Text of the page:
Gag order lifted: DOJ says informant can speak to Congress on Uranium One, Russia bribery case with Clinton links

The Justice Department said Wednesday night that it had lifted a gag order on a former FBI informant involved in a high-profile Russia bribery case, clearing the individual to speak to Congress about Moscow’s Obama-era uranium deals in the U.S. market and other schemes.

In a statement, the department said it had authorized the informant to speak to the leaders of the Senate Judiciary Committee, House Oversight Committee, and the House Permanent Select Committee on Intelligence, in addition to select staffers.

The department said the informant could provide “any information or documents he has concerning alleged corruption or bribery involving transactions in the uranium market,” including Russian company Rosatom, subsidiary Tenex, Uranium One and the Clinton Foundation.

Uranium One refers to the name of a Canada-based company with mines in the U.S. that was bought by Rosatom, a company backed by the Russian state. The State Department, then led by Hillary Clinton, was one of nine U.S. government agencies that had to approve the deal back in 2010.

All three congressional committees launched investigations after The Hill reported that the FBI had evidence that Russian nuclear officials were involved in fraudulent dealings – including extortion, bribery and kickbacks – as far back as 2009 in a case involving Rosatom’s subsidiary, Tenex. Congressional Republicans have since questioned how the Uranium One deal was approved the following year by an inter-agency committee, and sought to gain access to the informant.

Republicans also have raised concerns about efforts by interested parties to influence the Clintons – citing donations to the Clinton Foundation as well as a $500,000 speaking fee received in Russia by former President Bill Clinton, who reportedly met with Vladimir Putin around the time of the deal.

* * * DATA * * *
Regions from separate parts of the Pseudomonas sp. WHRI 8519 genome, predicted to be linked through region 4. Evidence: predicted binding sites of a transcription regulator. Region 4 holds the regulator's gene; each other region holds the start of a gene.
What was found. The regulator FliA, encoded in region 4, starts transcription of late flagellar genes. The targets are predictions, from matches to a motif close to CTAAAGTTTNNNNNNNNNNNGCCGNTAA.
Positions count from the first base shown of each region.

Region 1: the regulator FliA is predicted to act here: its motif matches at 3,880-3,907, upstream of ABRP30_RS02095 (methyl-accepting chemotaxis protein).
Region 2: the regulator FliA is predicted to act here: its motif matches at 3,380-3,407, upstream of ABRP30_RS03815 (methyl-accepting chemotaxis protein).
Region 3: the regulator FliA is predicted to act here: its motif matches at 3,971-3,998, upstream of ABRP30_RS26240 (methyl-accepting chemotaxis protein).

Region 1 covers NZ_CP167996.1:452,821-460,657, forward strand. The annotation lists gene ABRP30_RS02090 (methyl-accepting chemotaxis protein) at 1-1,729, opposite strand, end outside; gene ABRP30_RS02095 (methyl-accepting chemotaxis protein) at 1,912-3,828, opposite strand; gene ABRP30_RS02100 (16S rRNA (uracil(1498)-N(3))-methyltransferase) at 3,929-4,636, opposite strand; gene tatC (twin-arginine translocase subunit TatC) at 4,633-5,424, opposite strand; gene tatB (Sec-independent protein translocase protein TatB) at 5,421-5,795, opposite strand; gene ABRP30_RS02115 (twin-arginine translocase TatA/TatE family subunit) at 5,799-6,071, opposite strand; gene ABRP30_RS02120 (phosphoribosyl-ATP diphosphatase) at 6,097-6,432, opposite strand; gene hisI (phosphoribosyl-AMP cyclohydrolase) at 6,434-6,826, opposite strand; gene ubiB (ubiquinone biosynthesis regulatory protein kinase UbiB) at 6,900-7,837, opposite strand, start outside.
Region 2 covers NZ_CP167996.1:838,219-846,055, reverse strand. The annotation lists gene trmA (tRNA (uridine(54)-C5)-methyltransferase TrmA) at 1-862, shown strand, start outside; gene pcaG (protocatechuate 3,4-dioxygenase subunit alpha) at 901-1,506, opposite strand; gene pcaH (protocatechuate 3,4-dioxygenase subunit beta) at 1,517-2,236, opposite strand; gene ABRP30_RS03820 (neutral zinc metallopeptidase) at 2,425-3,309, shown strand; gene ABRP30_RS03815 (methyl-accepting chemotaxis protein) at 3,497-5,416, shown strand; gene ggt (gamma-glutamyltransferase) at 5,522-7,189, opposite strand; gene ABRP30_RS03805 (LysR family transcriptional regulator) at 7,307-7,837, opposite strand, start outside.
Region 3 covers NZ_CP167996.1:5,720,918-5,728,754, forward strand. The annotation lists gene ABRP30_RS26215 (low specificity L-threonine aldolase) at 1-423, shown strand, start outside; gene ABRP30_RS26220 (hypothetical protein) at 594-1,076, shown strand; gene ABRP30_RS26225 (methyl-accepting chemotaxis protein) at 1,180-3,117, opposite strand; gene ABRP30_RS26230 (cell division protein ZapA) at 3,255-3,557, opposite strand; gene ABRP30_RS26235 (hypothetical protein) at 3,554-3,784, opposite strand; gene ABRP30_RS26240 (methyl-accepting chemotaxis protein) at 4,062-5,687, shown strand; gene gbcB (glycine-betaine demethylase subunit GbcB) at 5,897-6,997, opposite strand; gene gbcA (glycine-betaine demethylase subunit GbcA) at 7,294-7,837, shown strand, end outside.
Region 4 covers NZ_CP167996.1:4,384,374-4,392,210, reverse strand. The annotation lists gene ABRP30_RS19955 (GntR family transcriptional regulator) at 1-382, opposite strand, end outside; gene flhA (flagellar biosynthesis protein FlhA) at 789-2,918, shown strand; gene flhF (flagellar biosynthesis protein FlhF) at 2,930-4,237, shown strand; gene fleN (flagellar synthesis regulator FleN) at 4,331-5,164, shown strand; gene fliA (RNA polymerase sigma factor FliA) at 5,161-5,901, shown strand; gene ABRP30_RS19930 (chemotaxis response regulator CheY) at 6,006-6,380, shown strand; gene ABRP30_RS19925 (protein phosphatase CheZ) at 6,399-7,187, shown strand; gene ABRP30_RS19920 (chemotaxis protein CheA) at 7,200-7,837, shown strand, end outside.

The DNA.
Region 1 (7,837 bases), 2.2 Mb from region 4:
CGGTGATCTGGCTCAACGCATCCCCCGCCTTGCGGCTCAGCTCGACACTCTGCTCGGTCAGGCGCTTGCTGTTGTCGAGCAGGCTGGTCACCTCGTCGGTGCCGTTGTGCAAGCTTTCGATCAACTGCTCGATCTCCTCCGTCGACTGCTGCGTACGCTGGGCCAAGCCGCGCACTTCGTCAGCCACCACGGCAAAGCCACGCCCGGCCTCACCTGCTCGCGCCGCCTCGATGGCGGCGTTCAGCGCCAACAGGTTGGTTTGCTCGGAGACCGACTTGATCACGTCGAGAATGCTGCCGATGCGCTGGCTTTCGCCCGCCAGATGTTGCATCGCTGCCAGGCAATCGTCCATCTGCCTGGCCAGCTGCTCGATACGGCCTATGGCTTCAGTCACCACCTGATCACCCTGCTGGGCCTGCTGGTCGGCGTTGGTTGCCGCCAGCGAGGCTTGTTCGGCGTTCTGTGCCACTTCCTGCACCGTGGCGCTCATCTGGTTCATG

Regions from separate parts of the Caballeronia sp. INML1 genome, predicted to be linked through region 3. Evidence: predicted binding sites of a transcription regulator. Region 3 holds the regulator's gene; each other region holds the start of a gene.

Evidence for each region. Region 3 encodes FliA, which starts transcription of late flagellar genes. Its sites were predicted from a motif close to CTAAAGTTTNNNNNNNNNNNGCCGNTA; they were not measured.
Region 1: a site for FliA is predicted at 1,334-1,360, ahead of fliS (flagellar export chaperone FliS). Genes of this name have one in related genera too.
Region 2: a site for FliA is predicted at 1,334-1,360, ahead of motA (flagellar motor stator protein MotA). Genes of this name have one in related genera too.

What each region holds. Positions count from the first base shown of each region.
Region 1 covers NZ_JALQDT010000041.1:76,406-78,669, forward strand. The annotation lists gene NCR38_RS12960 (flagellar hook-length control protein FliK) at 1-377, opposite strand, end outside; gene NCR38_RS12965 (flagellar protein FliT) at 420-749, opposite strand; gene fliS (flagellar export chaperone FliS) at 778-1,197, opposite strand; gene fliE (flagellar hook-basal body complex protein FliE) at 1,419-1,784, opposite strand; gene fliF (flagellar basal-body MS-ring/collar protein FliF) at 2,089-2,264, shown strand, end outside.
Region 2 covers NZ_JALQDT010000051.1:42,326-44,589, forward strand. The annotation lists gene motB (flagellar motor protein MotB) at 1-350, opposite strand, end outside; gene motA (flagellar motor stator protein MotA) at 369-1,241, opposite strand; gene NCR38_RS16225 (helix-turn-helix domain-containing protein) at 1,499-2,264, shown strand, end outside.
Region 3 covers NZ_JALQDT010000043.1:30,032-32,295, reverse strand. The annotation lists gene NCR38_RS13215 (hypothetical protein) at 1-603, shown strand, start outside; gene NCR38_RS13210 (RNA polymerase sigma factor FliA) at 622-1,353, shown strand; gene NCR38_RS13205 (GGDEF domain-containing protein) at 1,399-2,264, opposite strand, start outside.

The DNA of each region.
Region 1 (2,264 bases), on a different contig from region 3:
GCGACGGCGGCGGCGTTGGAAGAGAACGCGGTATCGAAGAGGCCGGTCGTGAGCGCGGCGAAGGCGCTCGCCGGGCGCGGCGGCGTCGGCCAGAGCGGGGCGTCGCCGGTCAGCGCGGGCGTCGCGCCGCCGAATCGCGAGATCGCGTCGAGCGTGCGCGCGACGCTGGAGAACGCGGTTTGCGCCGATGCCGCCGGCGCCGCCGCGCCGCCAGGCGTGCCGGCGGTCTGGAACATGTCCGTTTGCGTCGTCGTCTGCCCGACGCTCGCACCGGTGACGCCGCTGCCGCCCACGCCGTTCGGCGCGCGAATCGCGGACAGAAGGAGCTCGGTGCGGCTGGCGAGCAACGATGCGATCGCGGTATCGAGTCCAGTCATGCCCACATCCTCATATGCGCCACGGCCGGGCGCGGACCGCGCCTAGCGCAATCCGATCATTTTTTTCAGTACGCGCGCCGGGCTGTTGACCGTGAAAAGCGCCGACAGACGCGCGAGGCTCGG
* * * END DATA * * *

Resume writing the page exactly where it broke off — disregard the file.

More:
Senate Judiciary Committee Chairman Chuck Grassley, R-Iowa, who had sought to interview the informant, told “Fox & Friends” on Thursday he’d still like to bring the source before a public committee hearing but praised the decision to free him up to speak to Congress in a private setting.

“We ought to know about [what he knows], because transparency brings accountability,” Grassley said.   

Grassley also tweeted Tuesday that the Justice Department should appoint a special prosecutor to investigate the Uranium One deal.

The informant's attorney, Victoria Toensing, told Fox Business Network Monday that her client can "tell what all the Russians were talking about during the time that all these bribery payments were made." The informant earlier was prevented from testifying by former attorneys general Eric Holder and Loretta Lynch, according to Toensing, after having signed a non-disclosure agreement.

Fox News’ Samuel Chamberlain and Jake Gibson and The Associated Press contributed to this report.